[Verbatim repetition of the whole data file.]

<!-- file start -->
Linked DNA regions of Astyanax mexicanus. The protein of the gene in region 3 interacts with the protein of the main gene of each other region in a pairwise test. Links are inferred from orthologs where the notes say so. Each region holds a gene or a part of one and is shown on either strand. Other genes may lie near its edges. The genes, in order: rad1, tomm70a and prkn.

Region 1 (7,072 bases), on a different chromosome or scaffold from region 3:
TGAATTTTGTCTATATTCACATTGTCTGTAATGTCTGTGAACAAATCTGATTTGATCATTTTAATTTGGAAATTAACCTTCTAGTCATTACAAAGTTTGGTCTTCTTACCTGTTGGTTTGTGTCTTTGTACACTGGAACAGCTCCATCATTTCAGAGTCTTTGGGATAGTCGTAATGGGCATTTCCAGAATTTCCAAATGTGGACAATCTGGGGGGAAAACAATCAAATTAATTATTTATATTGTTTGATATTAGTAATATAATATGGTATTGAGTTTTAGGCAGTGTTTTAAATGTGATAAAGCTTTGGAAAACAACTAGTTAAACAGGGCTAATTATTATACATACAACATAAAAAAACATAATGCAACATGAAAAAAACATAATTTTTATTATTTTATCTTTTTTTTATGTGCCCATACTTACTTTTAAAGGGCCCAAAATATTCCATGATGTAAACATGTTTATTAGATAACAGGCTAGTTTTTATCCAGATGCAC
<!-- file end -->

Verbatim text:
Linked DNA regions of Astyanax mexicanus. The protein of the gene in region 3 interacts with the protein of the main gene of each other region in a pairwise test. Links are inferred from orthologs where the notes say so. Each region holds a gene or a part of one and is shown on either strand. Other genes may lie near its edges. The genes, in order: rad1, tomm70a and prkn.

Region 1 (7,072 bases), on a different chromosome or scaffold from region 3:
TGAATTTTGTCTATATTCACATTGTCTGTAATGTCTGTGAACAAATCTGATTTGATCATTTTAATTTGGAAATTAACCTTCTAGTCATTACAAAGTTTGGTCTTCTTACCTGTTGGTTTGTGTCTTTGTACACTGGAACAGCTCCATCATTTCAGAGTCTTTGGGATAGTCGTAATGGGCATTTCCAGAATTTCCAAATGTGGACAATCTGGGGGGAAAACAATCAAATTAATTATTTATATTGTTTGATATTAGTAATATAATATGGTATTGAGTTTTAGGCAGTGTTTTAAATGTGATAAAGCTTTGGAAAACAACTAGTTAAACAGGGCTAATTATTATACATACAACATAAAAAAACATAATGCAACATGAAAAAAACATAATTTTTATTATTTTATCTTTTTTTTATGTGCCCATACTTACTTTTAAAGGGCCCAAAATATTCCATGATGTAAACATGTTTATTAGATAACAGGCTAGTTTTTATCCAGATGCAC